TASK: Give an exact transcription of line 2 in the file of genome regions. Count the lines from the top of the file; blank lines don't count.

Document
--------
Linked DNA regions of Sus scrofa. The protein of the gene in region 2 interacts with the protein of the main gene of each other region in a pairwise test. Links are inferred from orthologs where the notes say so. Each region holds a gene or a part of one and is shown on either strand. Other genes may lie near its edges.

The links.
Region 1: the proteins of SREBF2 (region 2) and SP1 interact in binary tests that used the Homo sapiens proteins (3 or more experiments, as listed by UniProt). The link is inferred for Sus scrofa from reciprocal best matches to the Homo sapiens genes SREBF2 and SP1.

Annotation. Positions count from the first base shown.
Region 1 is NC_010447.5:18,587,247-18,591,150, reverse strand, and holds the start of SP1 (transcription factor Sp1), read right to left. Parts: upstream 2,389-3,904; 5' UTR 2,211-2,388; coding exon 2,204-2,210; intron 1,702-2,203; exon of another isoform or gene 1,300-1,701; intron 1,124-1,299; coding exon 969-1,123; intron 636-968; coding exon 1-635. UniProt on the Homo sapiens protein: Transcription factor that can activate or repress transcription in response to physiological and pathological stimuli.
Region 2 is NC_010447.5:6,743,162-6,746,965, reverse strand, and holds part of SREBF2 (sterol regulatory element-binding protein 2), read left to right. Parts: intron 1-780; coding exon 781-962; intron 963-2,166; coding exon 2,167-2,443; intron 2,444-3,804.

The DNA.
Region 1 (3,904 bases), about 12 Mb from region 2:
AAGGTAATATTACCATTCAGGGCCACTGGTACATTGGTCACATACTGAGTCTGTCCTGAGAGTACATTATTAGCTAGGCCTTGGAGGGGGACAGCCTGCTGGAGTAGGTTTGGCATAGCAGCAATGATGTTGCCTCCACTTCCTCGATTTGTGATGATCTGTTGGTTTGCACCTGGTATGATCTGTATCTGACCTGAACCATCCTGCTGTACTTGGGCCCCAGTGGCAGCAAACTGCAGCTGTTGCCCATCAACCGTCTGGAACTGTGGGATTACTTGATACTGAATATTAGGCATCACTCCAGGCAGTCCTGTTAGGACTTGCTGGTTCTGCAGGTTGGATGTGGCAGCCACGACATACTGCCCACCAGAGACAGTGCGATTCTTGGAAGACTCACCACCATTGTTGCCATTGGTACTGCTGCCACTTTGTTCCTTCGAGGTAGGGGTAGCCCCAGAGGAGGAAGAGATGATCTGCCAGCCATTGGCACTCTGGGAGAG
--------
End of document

The links.